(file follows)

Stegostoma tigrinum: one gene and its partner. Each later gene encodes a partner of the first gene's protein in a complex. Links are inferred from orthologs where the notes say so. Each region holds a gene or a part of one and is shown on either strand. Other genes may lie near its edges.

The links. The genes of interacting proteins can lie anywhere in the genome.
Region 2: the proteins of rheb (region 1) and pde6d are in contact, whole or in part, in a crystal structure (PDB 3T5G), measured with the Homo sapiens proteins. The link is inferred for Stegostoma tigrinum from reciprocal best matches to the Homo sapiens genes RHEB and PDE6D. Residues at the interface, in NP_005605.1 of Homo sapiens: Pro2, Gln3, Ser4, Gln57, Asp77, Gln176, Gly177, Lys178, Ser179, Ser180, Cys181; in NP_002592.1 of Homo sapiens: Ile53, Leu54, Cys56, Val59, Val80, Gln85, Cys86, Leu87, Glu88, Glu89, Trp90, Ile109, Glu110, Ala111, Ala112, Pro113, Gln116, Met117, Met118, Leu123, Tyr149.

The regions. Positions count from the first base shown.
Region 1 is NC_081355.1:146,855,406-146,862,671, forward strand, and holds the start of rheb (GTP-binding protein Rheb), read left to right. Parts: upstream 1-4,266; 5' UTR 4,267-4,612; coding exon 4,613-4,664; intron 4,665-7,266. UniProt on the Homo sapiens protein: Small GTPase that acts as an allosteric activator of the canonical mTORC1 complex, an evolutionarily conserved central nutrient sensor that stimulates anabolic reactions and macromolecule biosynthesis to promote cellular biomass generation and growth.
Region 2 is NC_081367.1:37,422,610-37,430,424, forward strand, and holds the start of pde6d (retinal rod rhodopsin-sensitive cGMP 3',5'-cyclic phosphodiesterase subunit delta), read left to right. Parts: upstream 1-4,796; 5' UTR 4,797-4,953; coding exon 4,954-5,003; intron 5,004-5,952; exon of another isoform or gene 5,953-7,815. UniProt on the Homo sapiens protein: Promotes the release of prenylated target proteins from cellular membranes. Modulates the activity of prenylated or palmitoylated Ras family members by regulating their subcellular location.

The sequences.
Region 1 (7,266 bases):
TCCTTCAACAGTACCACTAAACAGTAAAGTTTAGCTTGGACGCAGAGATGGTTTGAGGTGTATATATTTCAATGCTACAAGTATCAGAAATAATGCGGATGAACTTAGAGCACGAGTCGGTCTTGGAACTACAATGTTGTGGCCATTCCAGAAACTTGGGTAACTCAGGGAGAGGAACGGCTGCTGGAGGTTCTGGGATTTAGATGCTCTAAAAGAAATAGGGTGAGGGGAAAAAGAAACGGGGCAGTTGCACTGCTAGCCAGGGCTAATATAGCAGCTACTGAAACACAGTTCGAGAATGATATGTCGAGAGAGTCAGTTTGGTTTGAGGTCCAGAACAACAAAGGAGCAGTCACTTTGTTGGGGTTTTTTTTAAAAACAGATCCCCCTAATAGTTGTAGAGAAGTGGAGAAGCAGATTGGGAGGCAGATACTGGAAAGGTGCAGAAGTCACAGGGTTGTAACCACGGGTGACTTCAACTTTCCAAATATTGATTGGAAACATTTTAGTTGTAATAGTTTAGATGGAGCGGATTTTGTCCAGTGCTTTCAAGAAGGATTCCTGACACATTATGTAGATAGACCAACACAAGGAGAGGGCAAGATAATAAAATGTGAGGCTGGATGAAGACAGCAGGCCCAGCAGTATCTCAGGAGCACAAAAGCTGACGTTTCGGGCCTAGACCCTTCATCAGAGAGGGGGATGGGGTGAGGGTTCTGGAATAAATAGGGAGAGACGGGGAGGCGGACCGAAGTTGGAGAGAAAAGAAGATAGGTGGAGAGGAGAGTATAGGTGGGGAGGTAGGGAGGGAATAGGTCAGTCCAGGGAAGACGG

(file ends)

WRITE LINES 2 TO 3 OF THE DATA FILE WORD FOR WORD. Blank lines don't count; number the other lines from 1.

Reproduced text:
The links. The genes of interacting proteins can lie anywhere in the genome.
Region 2: the proteins of rheb (region 1) and pde6d are in contact, whole or in part, in a crystal structure (PDB 3T5G), measured with the Homo sapiens proteins. The link is inferred for Stegostoma tigrinum from reciprocal best matches to the Homo sapiens genes RHEB and PDE6D. Residues at the interface, in NP_005605.1 of Homo sapiens: Pro2, Gln3, Ser4, Gln57, Asp77, Gln176, Gly177, Lys178, Ser179, Ser180, Cys181; in NP_002592.1 of Homo sapiens: Ile53, Leu54, Cys56, Val59, Val80, Gln85, Cys86, Leu87, Glu88, Glu89, Trp90, Ile109, Glu110, Ala111, Ala112, Pro113, Gln116, Met117, Met118, Leu123, Tyr149.